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Piquillo Chile Peppers
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Piquillo chile peppers are uniform, slightly curved to straight pods, averaging 8 to 10 centimeters in length and 4 to 5 centimeters in diameter, and have a conical shape that tapers to a distinct point on the non-stem end. The skin is smooth, waxy, and taut, ripening from green to dark red when mature. Underneath the surface, the flesh is thick, crisp, and pale red, encasing a central cavity filled with many round and flat, cream-colored seeds. Piquillo chile peppers, when raw, have a sweet and tangy flavor mixed with little to no heat. Once cooked, the pepper’s flavor develops smoky nuances and deepens into a savory-sweet taste.
Piquillo chile peppers are available in the summer through fall.
Piquillo chile peppers, botanically classified as Capsicum annuum, are a mature, sweet variety that belongs to the Solanaceae or nightshade family. Also known as Pimiento de Piquillo de Lodosa, Piquillo translates from Spanish to mean “little beak,” which is derived from the pepper’s similarity in appearance to a pointed bird’s beak. Piquillo chile peppers are very mild, ranging 500-1,000 SHU on the Scoville scale, and are popularly roasted, peeled, and preserved in jars to develop a sweet, smoky, and tangy flavor. This preservation process earned the peppers a Denomination of Origin in 1987, which is an indication that acknowledges and protects the unique flavor of preserved peppers that are made in specific regions in Spain. Nicknamed the “red gold” of Lodosa, Piquillo chile peppers are widely used in both raw and cooked Spanish culinary applications and are receiving worldwide recognition for their sweet, tangy flavor.
Piquillo chile peppers are an excellent source of vitamin C, which is an antioxidant that can help build collagen in the body and boost the immune system. The peppers also contain some potassium, vitamin A, folate, manganese, and vitamin K.
Piquillo chile peppers are best suited for both raw and cooked applications such as roasting, frying, and baking. When raw, the peppers can be utilized in any recipe calling for bell peppers and can be chopped into salads, displayed on appetizer plates, consumed as a snack, or blended into sauces. Piquillo chile peppers are also classically grilled and stuffed with fillings such as Manchego cheese, fresh farmers cheese, spicy sausage, or shredded cod, which is a regional favorite in Spain. In addition to stuffing, the peppers can be blended into a soup, cut into segments and served on burgers, mixed into pasta, layered on fajitas, or they are traditionally roasted and then preserved in olive oil, citric acid, and salt. Piquillo chile peppers can also be dried and ground to powder form, which is commonly known and referred to as paprika. Piquillo chile peppers pair well with tomatoes, onions, garlic, mushrooms, cheeses such as goat, cottage, and mozzarella, grains such as barley and rice, meats such as sausage, ground lamb, and beef, fish such as cod, salmon, monk, tuna, and halibut, cooked eggs, pine nuts, pistachios, cilantro, cumin, oregano, lemon, dill, and citrus. Fresh peppers will keep 1-2 weeks when loosely stored whole and unwashed in the refrigerator.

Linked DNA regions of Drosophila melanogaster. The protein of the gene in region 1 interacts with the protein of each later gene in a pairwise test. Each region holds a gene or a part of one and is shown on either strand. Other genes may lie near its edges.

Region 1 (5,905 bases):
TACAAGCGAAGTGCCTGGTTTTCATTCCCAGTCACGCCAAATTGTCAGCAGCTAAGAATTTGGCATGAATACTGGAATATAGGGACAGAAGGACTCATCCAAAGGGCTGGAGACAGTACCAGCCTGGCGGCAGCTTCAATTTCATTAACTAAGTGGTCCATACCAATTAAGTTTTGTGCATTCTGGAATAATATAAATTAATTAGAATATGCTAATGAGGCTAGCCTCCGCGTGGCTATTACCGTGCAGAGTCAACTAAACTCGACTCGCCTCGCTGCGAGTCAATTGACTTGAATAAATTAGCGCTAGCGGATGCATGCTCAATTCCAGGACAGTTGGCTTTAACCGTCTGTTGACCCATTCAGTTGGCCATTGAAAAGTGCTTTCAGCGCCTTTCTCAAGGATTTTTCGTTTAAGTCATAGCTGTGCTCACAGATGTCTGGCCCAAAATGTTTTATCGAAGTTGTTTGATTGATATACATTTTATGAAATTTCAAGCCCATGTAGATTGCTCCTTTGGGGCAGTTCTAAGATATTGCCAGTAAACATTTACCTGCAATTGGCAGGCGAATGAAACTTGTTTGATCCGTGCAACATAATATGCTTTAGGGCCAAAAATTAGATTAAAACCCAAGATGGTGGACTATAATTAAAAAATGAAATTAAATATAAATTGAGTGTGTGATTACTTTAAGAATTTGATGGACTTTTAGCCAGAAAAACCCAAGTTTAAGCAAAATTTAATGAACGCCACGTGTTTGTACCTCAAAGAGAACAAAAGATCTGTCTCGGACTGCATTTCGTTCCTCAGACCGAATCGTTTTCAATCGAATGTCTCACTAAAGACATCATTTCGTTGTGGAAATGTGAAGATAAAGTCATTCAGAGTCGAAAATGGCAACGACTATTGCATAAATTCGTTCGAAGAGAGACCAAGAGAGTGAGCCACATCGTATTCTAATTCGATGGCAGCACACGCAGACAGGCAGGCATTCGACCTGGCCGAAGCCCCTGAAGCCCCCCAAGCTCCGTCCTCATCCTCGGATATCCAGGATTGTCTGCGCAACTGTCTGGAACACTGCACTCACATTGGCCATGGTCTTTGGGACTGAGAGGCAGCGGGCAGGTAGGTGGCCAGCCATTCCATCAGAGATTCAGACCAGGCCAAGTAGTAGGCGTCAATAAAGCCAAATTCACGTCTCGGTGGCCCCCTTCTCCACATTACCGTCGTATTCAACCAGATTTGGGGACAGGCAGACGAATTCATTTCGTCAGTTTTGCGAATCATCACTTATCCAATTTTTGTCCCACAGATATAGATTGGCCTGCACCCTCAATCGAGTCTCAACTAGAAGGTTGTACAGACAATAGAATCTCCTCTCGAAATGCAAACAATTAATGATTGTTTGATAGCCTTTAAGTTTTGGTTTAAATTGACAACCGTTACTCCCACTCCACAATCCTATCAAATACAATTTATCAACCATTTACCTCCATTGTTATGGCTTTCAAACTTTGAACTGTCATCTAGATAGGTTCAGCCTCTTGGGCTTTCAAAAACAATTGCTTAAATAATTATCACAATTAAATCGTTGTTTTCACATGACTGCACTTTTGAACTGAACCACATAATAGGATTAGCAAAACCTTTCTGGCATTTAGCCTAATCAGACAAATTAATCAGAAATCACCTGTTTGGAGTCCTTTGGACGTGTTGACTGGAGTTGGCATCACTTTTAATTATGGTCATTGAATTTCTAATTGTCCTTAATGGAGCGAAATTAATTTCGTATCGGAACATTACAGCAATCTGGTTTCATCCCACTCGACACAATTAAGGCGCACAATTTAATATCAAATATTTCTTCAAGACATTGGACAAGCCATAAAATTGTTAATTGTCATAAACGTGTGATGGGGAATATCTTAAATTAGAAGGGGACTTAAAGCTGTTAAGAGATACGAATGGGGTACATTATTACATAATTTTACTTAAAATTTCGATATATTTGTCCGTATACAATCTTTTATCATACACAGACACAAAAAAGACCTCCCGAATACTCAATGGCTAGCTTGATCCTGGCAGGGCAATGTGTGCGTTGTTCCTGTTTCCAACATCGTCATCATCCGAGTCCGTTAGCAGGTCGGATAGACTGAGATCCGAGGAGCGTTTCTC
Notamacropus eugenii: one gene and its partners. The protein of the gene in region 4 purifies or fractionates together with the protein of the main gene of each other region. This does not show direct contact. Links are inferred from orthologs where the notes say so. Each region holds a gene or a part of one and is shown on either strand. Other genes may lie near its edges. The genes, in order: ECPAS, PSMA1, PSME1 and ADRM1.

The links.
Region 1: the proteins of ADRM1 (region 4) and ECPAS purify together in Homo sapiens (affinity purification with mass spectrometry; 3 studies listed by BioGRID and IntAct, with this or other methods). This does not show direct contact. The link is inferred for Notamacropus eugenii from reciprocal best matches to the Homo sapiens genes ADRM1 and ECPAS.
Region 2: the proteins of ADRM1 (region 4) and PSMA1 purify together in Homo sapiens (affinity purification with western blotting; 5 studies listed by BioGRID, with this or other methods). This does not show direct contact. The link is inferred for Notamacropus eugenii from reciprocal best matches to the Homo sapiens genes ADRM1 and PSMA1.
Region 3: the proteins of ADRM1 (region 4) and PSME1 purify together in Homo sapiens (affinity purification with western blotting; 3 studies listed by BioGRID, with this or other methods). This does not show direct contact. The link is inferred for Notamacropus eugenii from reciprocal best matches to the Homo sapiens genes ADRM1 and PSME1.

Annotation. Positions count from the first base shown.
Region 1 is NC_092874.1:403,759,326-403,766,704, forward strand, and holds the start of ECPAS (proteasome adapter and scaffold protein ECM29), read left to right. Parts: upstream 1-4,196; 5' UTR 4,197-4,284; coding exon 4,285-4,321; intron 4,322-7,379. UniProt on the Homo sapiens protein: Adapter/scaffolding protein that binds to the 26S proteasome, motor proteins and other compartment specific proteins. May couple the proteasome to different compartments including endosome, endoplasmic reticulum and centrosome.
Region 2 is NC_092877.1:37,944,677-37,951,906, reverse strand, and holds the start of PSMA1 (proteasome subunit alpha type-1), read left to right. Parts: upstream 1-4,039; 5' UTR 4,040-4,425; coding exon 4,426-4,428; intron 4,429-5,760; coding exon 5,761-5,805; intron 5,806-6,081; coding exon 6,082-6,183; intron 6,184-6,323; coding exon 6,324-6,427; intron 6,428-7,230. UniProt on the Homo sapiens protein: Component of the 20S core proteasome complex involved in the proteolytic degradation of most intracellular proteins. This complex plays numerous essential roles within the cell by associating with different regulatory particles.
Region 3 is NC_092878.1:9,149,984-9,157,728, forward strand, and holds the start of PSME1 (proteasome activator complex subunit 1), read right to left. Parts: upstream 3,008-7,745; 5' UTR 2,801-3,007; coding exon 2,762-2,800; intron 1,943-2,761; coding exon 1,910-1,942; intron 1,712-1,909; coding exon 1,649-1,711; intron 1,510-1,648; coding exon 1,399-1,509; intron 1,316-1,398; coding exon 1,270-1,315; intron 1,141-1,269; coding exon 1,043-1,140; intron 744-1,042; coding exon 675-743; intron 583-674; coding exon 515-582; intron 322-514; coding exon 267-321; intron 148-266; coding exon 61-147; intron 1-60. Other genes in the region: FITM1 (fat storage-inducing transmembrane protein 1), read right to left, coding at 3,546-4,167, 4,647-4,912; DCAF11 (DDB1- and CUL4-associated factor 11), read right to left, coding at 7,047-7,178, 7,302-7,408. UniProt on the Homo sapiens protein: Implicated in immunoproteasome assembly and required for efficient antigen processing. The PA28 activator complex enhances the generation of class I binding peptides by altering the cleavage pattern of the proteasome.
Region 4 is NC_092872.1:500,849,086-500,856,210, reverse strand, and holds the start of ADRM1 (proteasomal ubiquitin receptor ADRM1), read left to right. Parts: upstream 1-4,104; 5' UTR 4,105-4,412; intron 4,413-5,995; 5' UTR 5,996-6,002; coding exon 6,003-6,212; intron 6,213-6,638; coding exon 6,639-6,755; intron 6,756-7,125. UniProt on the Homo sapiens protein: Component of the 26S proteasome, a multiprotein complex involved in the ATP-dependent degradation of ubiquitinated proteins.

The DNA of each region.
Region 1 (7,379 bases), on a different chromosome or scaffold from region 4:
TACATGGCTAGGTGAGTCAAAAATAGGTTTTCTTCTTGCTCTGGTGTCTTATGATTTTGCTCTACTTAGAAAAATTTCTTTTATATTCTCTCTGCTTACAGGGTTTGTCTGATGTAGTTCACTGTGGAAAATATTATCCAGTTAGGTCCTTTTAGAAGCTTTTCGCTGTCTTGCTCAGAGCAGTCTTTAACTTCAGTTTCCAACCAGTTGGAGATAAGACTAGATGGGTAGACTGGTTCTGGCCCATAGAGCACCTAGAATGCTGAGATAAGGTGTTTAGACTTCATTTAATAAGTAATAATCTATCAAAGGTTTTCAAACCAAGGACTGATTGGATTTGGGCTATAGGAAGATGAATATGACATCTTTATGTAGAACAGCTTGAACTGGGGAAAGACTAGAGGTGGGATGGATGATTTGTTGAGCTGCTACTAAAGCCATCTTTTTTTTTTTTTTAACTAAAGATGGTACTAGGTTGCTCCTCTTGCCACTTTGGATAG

In Navarra, Spain, Piquillo chile peppers have been cultivated and hand-harvested for generations, and when picked, the peppers are then roasted over fires to create a sweet and smoky flavor. Once roasted, the skin is removed, and the peppers are then preserved in their own liquids. These canned peppers, along with other preserved vegetables such as white asparagus and artichoke, have become a signature gift of the region and were mass-produced beginning in the 1960s due to tourists spending their holiday in Navarra and purchasing the jars to take home. The jarred vegetables are still popular gifts for tourists to take home today, especially during the Lodosa Piquillo Pepper Festival every October. The celebration honors the sweet pepper, and vendors sell appetizers, main dishes, and preserved goods using the Piquillo chile pepper, often pairing the dishes with wine and bread. The festival also holds a gastronomic contest where contestants can share their most creative recipe using the pepper. In the past competitions, contestants have utilized chocolates, ice cream, fish, stuffed meats, candied syrups, and creamy cheeses to create whimsical dishes to impress a panel of judges and showcase all the ways Piquillo chile peppers can be used.
Piquillo chile peppers are native to Northern Spain and are traditionally cultivated near the town of Lodosa. The production area is located in the Lower Ribera region of Navarra, an area renowned for vegetable and legume farming. The peppers are handpicked, numbered, and stamped with a Denomination of Origin (D.O.C.), and there are eight municipalities the peppers can be cultivated in, including San Adrián, Lodosa, Azafgra, Sartaguda, Mendavia, Lerín, Andosilla, and Cárcar. Piquillo chile peppers are also grown throughout the Mediterranean, Peru, China, and in the United States in warm, arid climates.
Recipes that include Piquillo Chile Peppers. One is easiest, three is harder.